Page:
Retail season: A fine balancing act
By Denys Hobson, Investec for Business, Head of Logistics. There are a number of macro aspects on the radar for retailers, coupled with local operational concerns, before the retail season kicks off.
By Denys Hobson, Investec for Business Head of Logistics. As our country grapples political instability, volatile currency, higher interest rates, economic growth, and loadshedding, while businesses have certainly felt the strain, many have also sought out opportunities and adapted, and worked on controllable aspects to mitigate additional risk and survive the tough economic climate.
With consumer confidence sitting at minus 25 points, from minus 23 points in the first quarter of 2023 – there is also no doubt that disposable income is shrinking and unemployment levels remain too high. Consumers are buying less, which means that products are either staying longer on retailers’ shelves and impacting stock turns or becoming obsolete. This has a negative impact on retailers bottom line and often leads to higher inventory levels, meaning cash is tied up Retailers need to be disciplined with spending and innovative in pursuit of attracting consumers while protecting their brand integrity.
Sea freight forecasts
The past few years have been disruptive for supply chains and while there have been declines in freight levels, sufficient capacity availability and improved schedule reliability, shipping lines are coming under revenue pressure due to the global economic conditions which has resulted in shipping volumes declining and therefore limiting opportunity to increase rate levels.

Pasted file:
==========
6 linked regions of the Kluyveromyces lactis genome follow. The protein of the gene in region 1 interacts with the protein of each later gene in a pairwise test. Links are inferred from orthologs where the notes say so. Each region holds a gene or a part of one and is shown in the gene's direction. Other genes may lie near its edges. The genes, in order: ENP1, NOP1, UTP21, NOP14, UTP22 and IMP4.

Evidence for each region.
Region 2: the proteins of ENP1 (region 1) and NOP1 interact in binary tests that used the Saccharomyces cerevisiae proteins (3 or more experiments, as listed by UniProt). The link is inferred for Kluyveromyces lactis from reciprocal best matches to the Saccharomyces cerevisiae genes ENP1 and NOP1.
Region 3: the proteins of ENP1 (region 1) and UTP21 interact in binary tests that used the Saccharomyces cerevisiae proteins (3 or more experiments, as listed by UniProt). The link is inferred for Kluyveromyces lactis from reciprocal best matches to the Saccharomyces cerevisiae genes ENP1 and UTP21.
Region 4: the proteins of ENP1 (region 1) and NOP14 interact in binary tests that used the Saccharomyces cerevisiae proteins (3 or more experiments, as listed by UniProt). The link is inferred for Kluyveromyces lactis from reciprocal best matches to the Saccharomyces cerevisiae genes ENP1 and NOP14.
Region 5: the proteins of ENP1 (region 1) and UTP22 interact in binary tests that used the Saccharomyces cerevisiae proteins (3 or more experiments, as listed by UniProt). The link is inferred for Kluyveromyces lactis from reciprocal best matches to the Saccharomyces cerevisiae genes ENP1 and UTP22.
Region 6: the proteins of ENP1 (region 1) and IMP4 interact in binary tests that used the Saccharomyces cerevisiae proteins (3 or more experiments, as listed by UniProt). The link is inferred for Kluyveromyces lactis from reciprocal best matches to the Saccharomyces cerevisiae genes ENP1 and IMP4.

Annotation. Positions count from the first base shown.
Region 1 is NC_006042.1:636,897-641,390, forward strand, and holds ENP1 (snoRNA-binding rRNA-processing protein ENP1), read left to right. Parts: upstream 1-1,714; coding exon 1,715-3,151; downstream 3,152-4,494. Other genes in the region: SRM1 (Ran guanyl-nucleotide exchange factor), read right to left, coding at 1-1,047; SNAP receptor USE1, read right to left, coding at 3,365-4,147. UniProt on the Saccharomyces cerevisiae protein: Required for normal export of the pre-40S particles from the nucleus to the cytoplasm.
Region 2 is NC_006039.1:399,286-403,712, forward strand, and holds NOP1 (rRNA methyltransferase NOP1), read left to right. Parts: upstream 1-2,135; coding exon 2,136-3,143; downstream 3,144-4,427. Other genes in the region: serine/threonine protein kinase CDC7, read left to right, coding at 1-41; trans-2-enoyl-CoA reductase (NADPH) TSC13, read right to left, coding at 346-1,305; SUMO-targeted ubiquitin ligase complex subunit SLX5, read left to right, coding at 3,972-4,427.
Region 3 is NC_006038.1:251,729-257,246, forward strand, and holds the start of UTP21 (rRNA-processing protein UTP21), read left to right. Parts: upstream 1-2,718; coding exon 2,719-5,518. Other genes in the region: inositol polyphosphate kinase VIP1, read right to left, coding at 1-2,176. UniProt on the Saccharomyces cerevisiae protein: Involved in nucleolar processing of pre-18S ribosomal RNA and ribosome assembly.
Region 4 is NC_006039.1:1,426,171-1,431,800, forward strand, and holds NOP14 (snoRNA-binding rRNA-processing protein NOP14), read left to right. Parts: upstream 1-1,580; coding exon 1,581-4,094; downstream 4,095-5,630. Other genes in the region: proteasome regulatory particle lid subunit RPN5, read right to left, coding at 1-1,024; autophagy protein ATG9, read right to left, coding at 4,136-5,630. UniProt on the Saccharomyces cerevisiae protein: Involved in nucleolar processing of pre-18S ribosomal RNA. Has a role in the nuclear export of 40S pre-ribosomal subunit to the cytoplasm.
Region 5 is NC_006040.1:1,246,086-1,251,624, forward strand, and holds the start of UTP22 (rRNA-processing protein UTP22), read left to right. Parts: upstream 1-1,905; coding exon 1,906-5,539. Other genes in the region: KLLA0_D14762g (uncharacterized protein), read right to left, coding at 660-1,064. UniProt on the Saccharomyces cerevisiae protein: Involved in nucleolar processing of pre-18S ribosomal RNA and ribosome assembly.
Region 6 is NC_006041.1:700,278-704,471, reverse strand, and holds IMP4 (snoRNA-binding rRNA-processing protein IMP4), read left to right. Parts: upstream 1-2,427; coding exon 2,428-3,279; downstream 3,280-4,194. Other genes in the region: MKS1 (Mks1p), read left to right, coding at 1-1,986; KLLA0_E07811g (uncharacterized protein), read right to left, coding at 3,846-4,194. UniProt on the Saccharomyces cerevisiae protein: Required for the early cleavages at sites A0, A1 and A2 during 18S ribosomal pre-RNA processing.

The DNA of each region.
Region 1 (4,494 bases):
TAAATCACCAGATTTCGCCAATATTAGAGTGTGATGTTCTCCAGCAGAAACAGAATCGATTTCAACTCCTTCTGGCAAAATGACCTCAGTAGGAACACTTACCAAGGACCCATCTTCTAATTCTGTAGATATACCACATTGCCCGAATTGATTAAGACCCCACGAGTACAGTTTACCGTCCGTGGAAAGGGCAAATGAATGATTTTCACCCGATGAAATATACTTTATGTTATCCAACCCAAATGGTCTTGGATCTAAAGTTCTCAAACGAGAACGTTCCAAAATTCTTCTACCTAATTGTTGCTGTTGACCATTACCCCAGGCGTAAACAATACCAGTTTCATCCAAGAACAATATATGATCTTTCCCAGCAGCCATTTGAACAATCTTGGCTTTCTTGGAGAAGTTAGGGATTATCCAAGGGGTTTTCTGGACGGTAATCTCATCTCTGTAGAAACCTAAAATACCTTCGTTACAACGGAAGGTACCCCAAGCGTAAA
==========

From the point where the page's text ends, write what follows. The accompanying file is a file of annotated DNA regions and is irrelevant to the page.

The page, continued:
Locally, imports have been impacted by vessel berthing delays caused by severe weather conditions and operational issues inside the port. Cape Town port has been impacted the most, experiencing extended berthing delays which has forced shipping lines to omit the port or re-route cargo to compensate. One can expect import rate levels to increase for Cape Town as they incur a higher cost to service this port.
As the traditional peak shipping season approaches, that being towards the annual Chinese Golden Week and Black Friday period, capacity demand will increase and shipping cargo on time will be crucial to ensure stock arrives at the right time especially for Black Friday sales when we can expect consumers to splash out on deals .
Because Chinese Golden Week was observed from 1 – 7 October in 2023, the demand for capacity leading up to this period increased. Carriers are likely to implement blank sailings in the first two weeks post Golden Week which will reduce capacity availability on this trade for the month of October and likely see carriers’ ceasing the opportunity to increase freight rates.
The demand for airfreight has also been relatively sluggish. With the sea freight market stabilizing and high inventory levels among businesses, demand for airfreight has retracted the past few months We anticipate demand to start picking up now, and into Q4.The market has enough capacity to meet existing demands, and airlines have increased flight frequencies to accommodate the increase in demand for traveling passengers.
Although rates may have remained stable with spot rates declining on some trade routes, rate levels will likely increase in the coming months as demand increases. There is no doubt that there are a number of macro aspects on the radar for retailers, coupled with local operational concerns, but with key retail days just round the corner, and the opportunity to drive revenue, having a keen eye on market movements and risk factors becomes critical.
Receive the Retailing Africa newsletter every week • Subscribe here